Los Angeles, London, New Delhi, Singapore and Washington DC (17 September, 2008) Monitoring the health of children born to women who attempted suicide while pregnant can shed light on which medicines and what doses are particularly dangerous to developing fetuses, according to researchers from Hungary who publish their findings in a series of reports in a special issue of Toxicology and Industrial Health, published this week by SAGE.
Information about the harm particular drugs can do to unborn children a measure known as tetrogenic potential is generally extrapolated from experimental animal investigations before the drug is approved for sale, because ethical considerations prevent regulated tests of safe doses being conducted in women who are pregnant.
However, because it is difficult to translate the findings from animal models to a real human situation, regulators err on the side of caution, and frequently prohibit the use of potentially beneficial agents in pregnant women.
"Many drugs are subject to contraindications or special warnings because their effects have not been sufficiently studied during pregnancy or non-clinical studies revealed adverse teratogenic or fetotoxic effects," explain the authors. "Data from self-poisoned pregnant women provide an appropriate source of information for use in better estimating the potential human risks of exposure to drugs during pregnancy."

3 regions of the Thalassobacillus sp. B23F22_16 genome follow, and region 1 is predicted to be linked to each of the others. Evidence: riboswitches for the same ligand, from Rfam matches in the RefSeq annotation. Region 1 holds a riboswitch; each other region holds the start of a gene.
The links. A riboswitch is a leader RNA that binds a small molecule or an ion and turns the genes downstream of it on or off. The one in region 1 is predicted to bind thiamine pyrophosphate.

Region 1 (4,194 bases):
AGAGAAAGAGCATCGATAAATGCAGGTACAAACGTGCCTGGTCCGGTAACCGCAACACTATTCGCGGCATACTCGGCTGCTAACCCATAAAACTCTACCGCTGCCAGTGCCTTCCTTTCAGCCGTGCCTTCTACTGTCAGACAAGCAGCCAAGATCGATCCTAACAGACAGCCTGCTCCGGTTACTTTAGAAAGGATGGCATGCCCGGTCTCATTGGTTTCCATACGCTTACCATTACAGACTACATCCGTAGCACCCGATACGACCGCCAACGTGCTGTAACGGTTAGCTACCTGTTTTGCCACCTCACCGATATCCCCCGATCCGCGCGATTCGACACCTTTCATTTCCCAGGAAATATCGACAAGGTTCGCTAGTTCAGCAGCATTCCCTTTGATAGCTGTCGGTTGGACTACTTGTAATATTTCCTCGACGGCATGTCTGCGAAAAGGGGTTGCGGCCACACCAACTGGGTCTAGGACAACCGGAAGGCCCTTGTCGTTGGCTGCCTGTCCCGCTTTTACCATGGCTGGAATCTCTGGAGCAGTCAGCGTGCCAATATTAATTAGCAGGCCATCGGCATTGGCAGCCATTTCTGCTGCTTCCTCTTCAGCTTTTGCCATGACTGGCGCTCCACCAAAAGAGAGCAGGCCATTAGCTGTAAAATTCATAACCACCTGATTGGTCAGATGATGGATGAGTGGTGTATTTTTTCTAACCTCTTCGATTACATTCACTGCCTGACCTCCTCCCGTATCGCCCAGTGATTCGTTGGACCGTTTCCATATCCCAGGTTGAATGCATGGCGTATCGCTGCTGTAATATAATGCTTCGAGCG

In desiging their study, the Hungarian researchers reasoned that if no congenital abnormalities occur in children born to women who ingest very large doses of a drug during critical developmental periods, then this information supports the notion that the ingested drug is not a human teratogen. What is more, they report, self-poisoned women present the opportunity to gather data on dose-response relationships, which are difficult to ascertain from animal models, because they are hospitalised and undergo extensive pharmacological tests.
|Contact: Mithu Mukherjee|
SAGE Publications UK